What can you say about this?
Early this year, looking to overcome the political stalemates that have long paralyzed decisions in the West around timber and wildfires, Gov. Kate Brown backed legislation to tackle the whole range of problems: thinning the forests, hiring more firefighters, establishing new requirements to make homes more fire-resistant and — looking to the future — a cap-and-trade program on greenhouse gas emissions that would assure that Oregon was doing its part to combat climate change. “We must be prepared for the more voracious wildfire seasons to come,” Ms. Brown said.
Within weeks, though, the plans were dead. Republican lawmakers staged a walkout on the cap-and-trade proposal, and the bills that would have provided millions of dollars to prevent and suppress wildfires were left on the table.
Months later, the scenario everyone feared came to pass: A series of historic wildfires this month has wiped out communities and killed at least nine people in Oregon. . . .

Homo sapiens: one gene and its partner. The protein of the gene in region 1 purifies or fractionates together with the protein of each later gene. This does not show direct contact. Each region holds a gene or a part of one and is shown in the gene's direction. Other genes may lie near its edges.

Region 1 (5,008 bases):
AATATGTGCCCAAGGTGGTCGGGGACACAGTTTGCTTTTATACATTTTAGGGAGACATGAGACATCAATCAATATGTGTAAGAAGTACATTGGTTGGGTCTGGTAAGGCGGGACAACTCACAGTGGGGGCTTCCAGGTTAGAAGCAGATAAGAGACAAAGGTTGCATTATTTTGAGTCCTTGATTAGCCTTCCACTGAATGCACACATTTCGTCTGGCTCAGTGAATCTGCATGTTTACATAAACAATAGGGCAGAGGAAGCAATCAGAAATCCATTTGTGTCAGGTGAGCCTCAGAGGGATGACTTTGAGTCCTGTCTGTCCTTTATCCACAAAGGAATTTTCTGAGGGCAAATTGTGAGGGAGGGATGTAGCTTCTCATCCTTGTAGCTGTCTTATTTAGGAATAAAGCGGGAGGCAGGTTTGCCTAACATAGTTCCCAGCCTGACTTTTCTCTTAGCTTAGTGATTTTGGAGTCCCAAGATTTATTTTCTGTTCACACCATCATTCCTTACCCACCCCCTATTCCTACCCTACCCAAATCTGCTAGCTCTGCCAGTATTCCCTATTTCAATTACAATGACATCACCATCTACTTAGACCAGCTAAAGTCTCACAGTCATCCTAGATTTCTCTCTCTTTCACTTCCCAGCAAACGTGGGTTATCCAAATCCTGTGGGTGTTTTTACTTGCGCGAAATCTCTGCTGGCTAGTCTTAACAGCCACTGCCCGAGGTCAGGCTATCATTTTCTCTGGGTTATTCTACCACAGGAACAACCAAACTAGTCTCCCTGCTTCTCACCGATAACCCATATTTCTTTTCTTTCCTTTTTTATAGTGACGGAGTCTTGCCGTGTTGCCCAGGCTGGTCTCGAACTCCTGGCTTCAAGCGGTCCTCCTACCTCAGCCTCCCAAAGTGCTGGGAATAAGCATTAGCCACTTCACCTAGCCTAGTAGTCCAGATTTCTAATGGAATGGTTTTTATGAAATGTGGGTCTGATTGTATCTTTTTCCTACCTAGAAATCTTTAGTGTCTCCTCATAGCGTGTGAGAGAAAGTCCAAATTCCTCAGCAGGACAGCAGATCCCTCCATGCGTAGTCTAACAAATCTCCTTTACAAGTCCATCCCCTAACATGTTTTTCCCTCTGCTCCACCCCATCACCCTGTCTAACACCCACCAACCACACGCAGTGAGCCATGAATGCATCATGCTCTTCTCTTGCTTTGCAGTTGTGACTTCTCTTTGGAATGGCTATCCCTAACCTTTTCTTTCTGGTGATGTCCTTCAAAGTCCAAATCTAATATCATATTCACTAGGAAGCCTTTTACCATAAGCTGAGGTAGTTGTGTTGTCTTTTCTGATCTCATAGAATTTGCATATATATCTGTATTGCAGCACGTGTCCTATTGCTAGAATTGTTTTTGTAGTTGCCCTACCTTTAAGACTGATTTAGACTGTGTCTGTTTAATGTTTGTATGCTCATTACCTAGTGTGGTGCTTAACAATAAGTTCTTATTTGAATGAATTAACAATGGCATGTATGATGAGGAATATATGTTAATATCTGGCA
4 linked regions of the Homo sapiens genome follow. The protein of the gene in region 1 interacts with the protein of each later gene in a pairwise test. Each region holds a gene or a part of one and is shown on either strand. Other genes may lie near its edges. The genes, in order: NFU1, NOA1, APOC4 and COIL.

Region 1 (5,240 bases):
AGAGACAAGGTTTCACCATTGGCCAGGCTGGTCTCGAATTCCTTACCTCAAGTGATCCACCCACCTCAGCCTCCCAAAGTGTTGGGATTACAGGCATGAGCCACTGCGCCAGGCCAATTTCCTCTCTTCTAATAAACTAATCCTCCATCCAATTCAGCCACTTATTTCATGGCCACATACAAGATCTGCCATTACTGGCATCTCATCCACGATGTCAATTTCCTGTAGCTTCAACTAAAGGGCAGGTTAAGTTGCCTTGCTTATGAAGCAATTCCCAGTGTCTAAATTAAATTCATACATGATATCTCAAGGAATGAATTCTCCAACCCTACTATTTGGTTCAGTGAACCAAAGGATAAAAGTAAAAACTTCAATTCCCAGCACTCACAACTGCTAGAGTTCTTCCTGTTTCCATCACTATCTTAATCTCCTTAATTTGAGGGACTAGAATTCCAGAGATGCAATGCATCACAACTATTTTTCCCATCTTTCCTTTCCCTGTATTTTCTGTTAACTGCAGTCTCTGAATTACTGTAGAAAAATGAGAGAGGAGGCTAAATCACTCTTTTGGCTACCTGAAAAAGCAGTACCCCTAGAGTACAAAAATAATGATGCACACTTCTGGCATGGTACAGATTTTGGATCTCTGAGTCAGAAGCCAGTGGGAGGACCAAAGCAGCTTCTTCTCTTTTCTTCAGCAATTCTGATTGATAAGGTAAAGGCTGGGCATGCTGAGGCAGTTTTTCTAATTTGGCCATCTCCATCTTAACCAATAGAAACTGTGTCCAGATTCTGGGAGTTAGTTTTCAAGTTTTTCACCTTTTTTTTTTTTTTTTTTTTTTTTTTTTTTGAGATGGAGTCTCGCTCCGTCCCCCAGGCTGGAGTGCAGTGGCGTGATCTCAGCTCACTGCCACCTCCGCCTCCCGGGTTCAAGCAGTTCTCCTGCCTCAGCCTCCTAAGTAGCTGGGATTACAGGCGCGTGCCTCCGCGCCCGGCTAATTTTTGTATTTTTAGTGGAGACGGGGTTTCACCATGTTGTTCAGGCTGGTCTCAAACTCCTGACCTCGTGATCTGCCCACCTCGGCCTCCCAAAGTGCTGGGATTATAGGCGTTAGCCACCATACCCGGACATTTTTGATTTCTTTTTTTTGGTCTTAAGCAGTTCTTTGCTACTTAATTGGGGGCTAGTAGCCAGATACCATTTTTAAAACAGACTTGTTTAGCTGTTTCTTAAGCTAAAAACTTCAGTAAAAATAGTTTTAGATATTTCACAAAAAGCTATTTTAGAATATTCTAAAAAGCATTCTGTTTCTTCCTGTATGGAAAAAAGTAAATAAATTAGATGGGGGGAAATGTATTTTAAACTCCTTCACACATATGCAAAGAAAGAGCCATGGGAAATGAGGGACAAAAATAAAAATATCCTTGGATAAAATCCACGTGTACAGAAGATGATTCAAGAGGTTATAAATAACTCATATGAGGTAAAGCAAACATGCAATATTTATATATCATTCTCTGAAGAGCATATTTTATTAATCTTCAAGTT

The often competing interests between economic growth and environmental stewardship have been locked for decades in disagreements, including a battle over the spotted owl, which faced extinction in the 1980s as the industry cut through ancient forests along the coast. That dispute, which included lawsuits and legislation that drove a lasting decline in the timber industry, escalated to the point that President Bill Clinton had to intervene to strike a solution that became the Northwest Forest Plan.
But some areas preserved for wildlife and recreation have sprouted robust, combustible trees and underbrush, and the risk of wildfires has continued to grow.
Some of the people interviewed by the Times were optimistic that the terrible fires will drive the legislature to adopt at least some of these measures, but on the other hand, who knows. There's an election around the corner.